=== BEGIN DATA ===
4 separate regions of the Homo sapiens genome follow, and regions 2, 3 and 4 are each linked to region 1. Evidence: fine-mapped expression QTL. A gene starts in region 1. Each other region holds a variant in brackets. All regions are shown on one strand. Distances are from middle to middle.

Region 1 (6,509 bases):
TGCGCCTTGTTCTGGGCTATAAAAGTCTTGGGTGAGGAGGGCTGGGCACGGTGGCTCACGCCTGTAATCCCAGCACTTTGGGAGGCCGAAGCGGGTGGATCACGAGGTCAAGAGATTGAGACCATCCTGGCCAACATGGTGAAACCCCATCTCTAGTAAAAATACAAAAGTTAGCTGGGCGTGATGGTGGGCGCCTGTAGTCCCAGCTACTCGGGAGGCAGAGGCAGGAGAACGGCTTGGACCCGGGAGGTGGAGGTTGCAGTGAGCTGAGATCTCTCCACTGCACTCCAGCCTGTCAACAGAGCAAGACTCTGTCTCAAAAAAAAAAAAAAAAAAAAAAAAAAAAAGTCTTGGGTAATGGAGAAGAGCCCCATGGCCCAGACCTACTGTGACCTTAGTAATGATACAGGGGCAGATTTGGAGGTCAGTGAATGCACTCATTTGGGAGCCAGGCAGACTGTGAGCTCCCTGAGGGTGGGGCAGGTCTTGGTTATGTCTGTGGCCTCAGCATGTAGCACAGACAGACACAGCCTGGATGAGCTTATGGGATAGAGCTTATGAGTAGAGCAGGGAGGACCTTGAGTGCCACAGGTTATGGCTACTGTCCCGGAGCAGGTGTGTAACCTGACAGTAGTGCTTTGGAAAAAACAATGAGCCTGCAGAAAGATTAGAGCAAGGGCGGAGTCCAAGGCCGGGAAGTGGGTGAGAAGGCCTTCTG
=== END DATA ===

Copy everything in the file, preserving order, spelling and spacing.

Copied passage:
4 separate regions of the Homo sapiens genome follow, and regions 2, 3 and 4 are each linked to region 1. Evidence: fine-mapped expression QTL. A gene starts in region 1. Each other region holds a variant in brackets. All regions are shown on one strand. Distances are from middle to middle.

Region 1 (6,509 bases):
TGCGCCTTGTTCTGGGCTATAAAAGTCTTGGGTGAGGAGGGCTGGGCACGGTGGCTCACGCCTGTAATCCCAGCACTTTGGGAGGCCGAAGCGGGTGGATCACGAGGTCAAGAGATTGAGACCATCCTGGCCAACATGGTGAAACCCCATCTCTAGTAAAAATACAAAAGTTAGCTGGGCGTGATGGTGGGCGCCTGTAGTCCCAGCTACTCGGGAGGCAGAGGCAGGAGAACGGCTTGGACCCGGGAGGTGGAGGTTGCAGTGAGCTGAGATCTCTCCACTGCACTCCAGCCTGTCAACAGAGCAAGACTCTGTCTCAAAAAAAAAAAAAAAAAAAAAAAAAAAAAGTCTTGGGTAATGGAGAAGAGCCCCATGGCCCAGACCTACTGTGACCTTAGTAATGATACAGGGGCAGATTTGGAGGTCAGTGAATGCACTCATTTGGGAGCCAGGCAGACTGTGAGCTCCCTGAGGGTGGGGCAGGTCTTGGTTATGTCTGTGGCCTCAGCATGTAGCACAGACAGACACAGCCTGGATGAGCTTATGGGATAGAGCTTATGAGTAGAGCAGGGAGGACCTTGAGTGCCACAGGTTATGGCTACTGTCCCGGAGCAGGTGTGTAACCTGACAGTAGTGCTTTGGAAAAAACAATGAGCCTGCAGAAAGATTAGAGCAAGGGCGGAGTCCAAGGCCGGGAAGTGGGTGAGAAGGCCTTCTG